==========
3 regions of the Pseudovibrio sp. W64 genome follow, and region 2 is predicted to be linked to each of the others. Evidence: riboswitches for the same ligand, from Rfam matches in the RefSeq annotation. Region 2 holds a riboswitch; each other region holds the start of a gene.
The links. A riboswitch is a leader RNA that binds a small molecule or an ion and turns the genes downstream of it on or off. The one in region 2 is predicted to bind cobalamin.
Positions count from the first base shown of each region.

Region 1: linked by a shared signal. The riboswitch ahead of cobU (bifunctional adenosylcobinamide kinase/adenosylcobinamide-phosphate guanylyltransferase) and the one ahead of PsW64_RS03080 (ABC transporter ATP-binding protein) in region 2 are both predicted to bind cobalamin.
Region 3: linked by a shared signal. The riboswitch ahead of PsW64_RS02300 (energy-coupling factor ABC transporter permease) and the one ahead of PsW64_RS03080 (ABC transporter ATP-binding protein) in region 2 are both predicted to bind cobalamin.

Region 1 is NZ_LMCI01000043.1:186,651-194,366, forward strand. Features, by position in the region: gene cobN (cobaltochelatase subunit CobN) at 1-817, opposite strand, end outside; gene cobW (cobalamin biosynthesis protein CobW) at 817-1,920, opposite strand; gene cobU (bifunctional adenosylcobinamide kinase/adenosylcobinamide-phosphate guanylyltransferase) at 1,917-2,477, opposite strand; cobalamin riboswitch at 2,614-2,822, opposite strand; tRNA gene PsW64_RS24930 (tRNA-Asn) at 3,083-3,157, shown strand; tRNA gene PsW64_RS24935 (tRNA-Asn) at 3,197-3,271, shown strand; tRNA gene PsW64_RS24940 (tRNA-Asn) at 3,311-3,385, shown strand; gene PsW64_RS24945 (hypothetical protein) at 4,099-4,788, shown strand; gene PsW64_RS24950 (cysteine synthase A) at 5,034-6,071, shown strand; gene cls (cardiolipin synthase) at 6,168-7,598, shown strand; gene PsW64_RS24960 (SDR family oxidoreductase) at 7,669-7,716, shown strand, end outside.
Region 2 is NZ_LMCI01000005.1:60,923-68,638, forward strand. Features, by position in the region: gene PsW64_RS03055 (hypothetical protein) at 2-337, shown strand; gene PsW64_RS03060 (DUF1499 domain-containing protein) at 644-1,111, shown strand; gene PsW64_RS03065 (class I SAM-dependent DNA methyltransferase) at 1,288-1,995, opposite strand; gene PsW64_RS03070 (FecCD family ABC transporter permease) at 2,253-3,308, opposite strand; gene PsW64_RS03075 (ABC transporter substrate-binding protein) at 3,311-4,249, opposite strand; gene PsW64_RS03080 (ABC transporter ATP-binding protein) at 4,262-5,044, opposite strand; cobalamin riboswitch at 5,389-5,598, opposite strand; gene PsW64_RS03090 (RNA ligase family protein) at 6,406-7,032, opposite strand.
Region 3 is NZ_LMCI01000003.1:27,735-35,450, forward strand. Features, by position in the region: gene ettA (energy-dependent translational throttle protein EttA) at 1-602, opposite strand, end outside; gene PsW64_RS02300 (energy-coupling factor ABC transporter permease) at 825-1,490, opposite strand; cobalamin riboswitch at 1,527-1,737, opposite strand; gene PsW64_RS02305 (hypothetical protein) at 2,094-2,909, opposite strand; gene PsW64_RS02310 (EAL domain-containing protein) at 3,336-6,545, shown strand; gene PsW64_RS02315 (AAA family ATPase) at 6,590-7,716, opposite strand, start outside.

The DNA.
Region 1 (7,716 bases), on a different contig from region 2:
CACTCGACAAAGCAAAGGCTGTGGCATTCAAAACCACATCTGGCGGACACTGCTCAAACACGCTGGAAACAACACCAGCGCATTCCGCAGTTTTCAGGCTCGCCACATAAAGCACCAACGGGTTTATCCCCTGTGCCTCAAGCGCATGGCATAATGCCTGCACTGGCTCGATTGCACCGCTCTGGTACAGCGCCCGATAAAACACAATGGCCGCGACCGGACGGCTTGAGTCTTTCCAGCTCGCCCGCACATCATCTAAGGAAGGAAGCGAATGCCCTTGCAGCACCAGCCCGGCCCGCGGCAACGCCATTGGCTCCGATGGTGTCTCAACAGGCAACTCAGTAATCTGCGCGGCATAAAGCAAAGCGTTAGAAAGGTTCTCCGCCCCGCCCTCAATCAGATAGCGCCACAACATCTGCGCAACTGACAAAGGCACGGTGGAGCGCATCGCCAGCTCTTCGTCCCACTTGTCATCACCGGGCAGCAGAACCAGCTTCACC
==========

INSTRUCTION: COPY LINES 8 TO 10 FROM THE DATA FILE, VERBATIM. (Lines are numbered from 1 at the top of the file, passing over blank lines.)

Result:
Region 3 is NZ_LMCI01000003.1:27,735-35,450, forward strand. Features, by position in the region: gene ettA (energy-dependent translational throttle protein EttA) at 1-602, opposite strand, end outside; gene PsW64_RS02300 (energy-coupling factor ABC transporter permease) at 825-1,490, opposite strand; cobalamin riboswitch at 1,527-1,737, opposite strand; gene PsW64_RS02305 (hypothetical protein) at 2,094-2,909, opposite strand; gene PsW64_RS02310 (EAL domain-containing protein) at 3,336-6,545, shown strand; gene PsW64_RS02315 (AAA family ATPase) at 6,590-7,716, opposite strand, start outside.

The DNA.
Region 1 (7,716 bases), on a different contig from region 2: